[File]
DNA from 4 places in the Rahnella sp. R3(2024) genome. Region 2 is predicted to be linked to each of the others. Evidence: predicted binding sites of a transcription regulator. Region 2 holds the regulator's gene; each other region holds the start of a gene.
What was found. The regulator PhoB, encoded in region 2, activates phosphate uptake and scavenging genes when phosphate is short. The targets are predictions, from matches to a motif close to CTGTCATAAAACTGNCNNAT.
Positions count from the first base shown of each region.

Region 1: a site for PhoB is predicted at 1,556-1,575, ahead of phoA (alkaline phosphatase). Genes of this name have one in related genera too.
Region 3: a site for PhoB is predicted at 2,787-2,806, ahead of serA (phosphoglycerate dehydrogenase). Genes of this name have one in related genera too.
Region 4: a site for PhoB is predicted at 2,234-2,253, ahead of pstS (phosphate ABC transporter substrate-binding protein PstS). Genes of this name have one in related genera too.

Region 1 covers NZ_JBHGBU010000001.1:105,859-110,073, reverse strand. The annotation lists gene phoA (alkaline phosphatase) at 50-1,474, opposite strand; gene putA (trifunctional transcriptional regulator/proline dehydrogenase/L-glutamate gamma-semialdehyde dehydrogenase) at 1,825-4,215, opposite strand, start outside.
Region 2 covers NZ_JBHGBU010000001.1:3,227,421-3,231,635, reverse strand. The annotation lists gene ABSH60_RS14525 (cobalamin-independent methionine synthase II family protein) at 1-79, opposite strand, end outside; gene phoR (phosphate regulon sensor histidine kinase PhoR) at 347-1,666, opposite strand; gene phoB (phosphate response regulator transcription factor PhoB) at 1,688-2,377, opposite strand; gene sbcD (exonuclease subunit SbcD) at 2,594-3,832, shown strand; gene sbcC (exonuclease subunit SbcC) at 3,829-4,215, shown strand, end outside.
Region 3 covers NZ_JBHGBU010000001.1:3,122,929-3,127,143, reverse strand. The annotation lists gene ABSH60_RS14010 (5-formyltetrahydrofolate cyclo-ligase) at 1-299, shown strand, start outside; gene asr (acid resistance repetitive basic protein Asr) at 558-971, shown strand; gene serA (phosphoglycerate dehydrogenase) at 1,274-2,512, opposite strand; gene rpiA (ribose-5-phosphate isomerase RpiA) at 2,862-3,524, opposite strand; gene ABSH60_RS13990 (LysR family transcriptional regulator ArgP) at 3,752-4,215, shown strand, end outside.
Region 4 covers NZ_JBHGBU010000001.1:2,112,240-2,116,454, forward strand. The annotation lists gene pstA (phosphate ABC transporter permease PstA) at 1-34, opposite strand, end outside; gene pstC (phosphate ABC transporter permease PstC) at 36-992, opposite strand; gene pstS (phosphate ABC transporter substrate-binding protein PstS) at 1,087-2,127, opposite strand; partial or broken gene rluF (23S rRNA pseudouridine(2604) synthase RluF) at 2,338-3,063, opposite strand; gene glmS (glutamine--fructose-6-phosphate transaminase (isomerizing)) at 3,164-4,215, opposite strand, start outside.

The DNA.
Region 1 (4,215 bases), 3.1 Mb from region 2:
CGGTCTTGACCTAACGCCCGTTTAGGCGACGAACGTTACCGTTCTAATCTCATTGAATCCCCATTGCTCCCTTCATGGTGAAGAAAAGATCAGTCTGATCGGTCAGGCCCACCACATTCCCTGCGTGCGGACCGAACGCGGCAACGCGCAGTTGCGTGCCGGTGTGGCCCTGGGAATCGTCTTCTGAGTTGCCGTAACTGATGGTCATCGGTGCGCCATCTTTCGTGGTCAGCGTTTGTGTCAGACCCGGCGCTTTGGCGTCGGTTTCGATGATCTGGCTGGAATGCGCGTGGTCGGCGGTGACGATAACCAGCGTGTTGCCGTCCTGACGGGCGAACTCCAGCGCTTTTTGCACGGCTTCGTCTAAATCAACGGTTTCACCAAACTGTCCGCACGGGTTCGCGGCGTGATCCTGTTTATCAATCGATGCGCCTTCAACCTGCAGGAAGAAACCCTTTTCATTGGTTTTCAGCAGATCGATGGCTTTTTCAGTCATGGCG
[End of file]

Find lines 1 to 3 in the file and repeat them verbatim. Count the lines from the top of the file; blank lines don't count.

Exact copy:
DNA from 4 places in the Rahnella sp. R3(2024) genome. Region 2 is predicted to be linked to each of the others. Evidence: predicted binding sites of a transcription regulator. Region 2 holds the regulator's gene; each other region holds the start of a gene.
What was found. The regulator PhoB, encoded in region 2, activates phosphate uptake and scavenging genes when phosphate is short. The targets are predictions, from matches to a motif close to CTGTCATAAAACTGNCNNAT.
Positions count from the first base shown of each region.